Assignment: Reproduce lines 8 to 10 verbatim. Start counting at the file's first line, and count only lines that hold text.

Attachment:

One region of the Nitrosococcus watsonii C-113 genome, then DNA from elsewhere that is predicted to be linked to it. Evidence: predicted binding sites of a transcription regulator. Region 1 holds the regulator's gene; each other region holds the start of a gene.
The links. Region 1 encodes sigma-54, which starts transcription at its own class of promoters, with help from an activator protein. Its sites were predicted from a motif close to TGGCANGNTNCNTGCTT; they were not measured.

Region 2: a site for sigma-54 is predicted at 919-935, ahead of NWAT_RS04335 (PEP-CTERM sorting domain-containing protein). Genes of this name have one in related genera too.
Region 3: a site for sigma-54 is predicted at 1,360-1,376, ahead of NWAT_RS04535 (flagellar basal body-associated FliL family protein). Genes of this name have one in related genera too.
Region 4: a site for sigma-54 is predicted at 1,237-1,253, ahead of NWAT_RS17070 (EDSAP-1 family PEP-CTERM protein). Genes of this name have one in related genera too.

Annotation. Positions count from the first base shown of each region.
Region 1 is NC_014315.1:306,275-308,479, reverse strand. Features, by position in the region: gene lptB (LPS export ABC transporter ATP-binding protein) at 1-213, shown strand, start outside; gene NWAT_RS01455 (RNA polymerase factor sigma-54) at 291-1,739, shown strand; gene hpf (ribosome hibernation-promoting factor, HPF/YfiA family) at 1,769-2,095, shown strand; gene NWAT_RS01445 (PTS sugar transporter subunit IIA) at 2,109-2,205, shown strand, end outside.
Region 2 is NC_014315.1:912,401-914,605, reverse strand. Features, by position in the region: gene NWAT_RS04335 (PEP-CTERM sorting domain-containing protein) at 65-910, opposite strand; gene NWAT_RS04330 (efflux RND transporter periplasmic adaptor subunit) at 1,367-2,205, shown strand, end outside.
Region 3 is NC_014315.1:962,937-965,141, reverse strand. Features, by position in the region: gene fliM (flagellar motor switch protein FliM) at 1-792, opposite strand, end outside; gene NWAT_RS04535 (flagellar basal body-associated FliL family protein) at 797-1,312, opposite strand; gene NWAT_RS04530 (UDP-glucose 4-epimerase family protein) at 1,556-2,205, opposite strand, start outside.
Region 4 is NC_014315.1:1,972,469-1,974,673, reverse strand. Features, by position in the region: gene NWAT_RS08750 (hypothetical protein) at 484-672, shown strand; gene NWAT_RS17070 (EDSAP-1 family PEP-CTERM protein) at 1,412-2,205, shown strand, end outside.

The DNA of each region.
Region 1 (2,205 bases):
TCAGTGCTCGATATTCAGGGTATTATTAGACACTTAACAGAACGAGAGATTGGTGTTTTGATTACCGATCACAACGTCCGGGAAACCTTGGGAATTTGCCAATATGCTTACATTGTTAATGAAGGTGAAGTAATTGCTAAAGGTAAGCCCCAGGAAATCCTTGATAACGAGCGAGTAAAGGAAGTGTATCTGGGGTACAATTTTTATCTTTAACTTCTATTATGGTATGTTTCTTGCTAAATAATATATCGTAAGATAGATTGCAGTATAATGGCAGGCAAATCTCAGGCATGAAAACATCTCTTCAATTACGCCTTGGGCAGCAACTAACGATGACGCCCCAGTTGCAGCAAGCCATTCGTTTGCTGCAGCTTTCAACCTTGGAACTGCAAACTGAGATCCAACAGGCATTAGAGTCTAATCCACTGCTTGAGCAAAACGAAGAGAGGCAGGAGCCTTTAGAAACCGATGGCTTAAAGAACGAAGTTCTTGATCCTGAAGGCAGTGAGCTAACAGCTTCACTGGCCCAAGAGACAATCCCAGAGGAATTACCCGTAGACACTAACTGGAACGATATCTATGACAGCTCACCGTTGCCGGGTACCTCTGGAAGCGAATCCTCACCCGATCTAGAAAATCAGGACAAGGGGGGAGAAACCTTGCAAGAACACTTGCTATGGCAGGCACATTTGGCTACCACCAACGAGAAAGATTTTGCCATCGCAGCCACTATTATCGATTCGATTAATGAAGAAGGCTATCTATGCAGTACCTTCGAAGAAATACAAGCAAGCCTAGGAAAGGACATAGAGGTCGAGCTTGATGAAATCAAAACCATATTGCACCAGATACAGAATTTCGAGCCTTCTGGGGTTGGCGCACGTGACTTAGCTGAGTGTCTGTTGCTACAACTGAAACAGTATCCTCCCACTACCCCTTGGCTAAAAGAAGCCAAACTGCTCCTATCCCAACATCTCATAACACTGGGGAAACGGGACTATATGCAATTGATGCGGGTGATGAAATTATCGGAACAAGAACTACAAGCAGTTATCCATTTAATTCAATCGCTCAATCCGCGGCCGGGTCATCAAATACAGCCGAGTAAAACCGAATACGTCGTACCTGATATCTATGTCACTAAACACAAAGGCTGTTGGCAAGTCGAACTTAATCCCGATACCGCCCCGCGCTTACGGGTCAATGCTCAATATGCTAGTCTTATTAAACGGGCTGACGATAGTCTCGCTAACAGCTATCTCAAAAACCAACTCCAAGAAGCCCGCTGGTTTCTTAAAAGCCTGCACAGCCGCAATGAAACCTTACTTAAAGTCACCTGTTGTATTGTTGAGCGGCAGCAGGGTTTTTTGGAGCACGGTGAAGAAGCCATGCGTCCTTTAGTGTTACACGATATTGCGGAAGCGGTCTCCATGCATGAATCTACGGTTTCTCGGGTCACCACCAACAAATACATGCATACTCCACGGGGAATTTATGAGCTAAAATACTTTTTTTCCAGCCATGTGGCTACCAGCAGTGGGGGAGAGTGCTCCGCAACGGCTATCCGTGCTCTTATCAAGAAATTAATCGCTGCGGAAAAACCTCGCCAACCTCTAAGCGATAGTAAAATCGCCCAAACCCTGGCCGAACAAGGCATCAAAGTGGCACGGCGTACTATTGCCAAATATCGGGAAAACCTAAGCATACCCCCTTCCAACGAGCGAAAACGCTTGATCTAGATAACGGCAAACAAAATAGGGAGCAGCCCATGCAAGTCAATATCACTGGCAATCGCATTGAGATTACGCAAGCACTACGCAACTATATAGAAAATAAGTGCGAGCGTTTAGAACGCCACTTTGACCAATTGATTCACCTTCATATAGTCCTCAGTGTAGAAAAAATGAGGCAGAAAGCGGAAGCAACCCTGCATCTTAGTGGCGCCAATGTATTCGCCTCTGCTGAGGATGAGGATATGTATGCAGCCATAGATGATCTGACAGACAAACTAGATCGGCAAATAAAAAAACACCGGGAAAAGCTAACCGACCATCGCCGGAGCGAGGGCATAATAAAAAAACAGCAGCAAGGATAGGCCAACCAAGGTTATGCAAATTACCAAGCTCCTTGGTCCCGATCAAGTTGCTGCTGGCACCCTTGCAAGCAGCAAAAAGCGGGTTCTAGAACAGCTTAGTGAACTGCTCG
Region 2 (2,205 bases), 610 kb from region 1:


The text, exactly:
Region 2 is NC_014315.1:912,401-914,605, reverse strand. Features, by position in the region: gene NWAT_RS04335 (PEP-CTERM sorting domain-containing protein) at 65-910, opposite strand; gene NWAT_RS04330 (efflux RND transporter periplasmic adaptor subunit) at 1,367-2,205, shown strand, end outside.
Region 3 is NC_014315.1:962,937-965,141, reverse strand. Features, by position in the region: gene fliM (flagellar motor switch protein FliM) at 1-792, opposite strand, end outside; gene NWAT_RS04535 (flagellar basal body-associated FliL family protein) at 797-1,312, opposite strand; gene NWAT_RS04530 (UDP-glucose 4-epimerase family protein) at 1,556-2,205, opposite strand, start outside.
Region 4 is NC_014315.1:1,972,469-1,974,673, reverse strand. Features, by position in the region: gene NWAT_RS08750 (hypothetical protein) at 484-672, shown strand; gene NWAT_RS17070 (EDSAP-1 family PEP-CTERM protein) at 1,412-2,205, shown strand, end outside.